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Sharia Law Comes To the United States

shariaPeople said it would never happen.  There is no need to make an effort to ban Sharia law because it will never be in the United States.  That’s what they said.  Legislative efforts to ban Sharia law were always protested by groups such as the Council on American-Islamic Relations (CAIR) and other groups sympathetic to Muslims.  Oklahoma is one of at least sixteen states that have introduced legislation to ban Sharia law.  Two years ago, Oklahoma passed House Bill 1060 which prohibits the application of foreign laws when doing so would violate the Oklahoma or U.S. Constitution.  The bill did not mention Sharia law or any foreign law specifically, yet CAIR decried its passage, saying that the bill attacks the religious principles of Islam.  Opponents of this bill and similar bills in other states said Sharia law would never come here and that there is no reason to pass such legislation.

Those people were wrong.

CBN – A group of Muslims in northern Texas has created what may be the first official Sharia law system in the United States.

The new Sharia tribunal in Irving, Texas, is trying to assure Americans they’re not planning to follow the type of Sharia law practiced in Muslim countries.

In some Muslim countries, severe punishments are common, women have very few rights, and blasphemy against Mohammed can result in a death sentence.

But Tribunal Judge Imam Moujahed Bakhach is denying that will happen in America.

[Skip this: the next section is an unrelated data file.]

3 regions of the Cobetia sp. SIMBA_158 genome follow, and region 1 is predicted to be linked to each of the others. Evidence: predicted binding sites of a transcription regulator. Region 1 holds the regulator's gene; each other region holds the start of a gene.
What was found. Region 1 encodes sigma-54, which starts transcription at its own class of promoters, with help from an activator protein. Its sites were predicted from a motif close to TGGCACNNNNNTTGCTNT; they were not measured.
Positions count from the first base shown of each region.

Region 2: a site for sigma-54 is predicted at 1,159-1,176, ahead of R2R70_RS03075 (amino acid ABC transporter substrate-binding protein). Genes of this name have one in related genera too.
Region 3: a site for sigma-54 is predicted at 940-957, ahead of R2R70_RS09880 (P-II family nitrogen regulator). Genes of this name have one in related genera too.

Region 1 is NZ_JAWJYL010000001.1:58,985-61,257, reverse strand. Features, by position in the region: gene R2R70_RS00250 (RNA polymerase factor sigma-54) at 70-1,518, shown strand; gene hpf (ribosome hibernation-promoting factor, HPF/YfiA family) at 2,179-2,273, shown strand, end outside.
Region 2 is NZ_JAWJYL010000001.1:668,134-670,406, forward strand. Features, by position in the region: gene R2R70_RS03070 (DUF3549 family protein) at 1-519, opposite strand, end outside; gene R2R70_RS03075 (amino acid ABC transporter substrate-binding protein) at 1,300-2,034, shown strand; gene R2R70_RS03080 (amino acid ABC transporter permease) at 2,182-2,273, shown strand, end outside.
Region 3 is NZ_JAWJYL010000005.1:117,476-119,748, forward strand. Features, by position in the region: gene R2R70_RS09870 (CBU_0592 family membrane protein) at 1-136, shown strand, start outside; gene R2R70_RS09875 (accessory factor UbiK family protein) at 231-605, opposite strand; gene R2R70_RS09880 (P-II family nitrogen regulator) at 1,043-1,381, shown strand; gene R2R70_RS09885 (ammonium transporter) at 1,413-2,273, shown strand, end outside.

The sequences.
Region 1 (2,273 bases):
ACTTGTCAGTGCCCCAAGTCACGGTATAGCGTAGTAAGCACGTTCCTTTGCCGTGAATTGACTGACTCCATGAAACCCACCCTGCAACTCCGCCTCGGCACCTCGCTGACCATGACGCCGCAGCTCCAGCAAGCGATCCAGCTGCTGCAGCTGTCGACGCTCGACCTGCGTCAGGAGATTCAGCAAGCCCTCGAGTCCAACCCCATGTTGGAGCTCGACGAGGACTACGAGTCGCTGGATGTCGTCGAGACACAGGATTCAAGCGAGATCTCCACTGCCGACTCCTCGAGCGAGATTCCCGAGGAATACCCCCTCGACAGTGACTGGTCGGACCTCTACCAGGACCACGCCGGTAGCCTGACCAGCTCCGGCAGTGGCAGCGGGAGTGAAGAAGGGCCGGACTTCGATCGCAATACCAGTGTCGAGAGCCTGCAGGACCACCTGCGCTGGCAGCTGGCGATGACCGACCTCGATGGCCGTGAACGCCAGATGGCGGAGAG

“The misconception about what they see through the media is that Sharia means cut the head, chop the heads, cut the hands and we are not in that,” he said. “We are not here to invade the White House or invade Austin.”

But Robert Spencer of JihadWatch writes: “There is no school of Islamic jurisprudence among either Sunnis or Shi’tes that does not mandate stoning for adultery, amputation of the hand for theft, and the subjugation of women.”

Imam Bakhach and three other Muslim judges are planning to bypass the traditional legal system of Texas to handle civil cases on their own.

They plan to start by administering their own rulings for cases like divorce and business disputes.

While Bakhach said the tribunal would follow Texas law, he also made a statement later that contradicted that.

BreitbartBreitbart Texas asked what happens when there is a conflict between Sharia law and Texas law. El-badawi said most of the time, the laws are in agreement. When pushed further he admitted that, “we follow Sharia law.” However, he explained, “If the parties are not satisfied with the tribunal’s decision, they do not have to accept it and they can take the matter to Texas civil courts.” He did not say what the social ramifications of rejecting the “judge’s” decision would be.

One of the judges restated to Breitbart Texas several times that participation in the tribunal is voluntary, but he would not discuss what would happen to someone who did not follow their rulings.

Bakhach tried to make it clear that the tribunal’s ‘cases’ would be limited to civil matters and they would not be ruling on criminal matters.  The website for the tribunal draws a distinction between Islamic civil law and criminal law.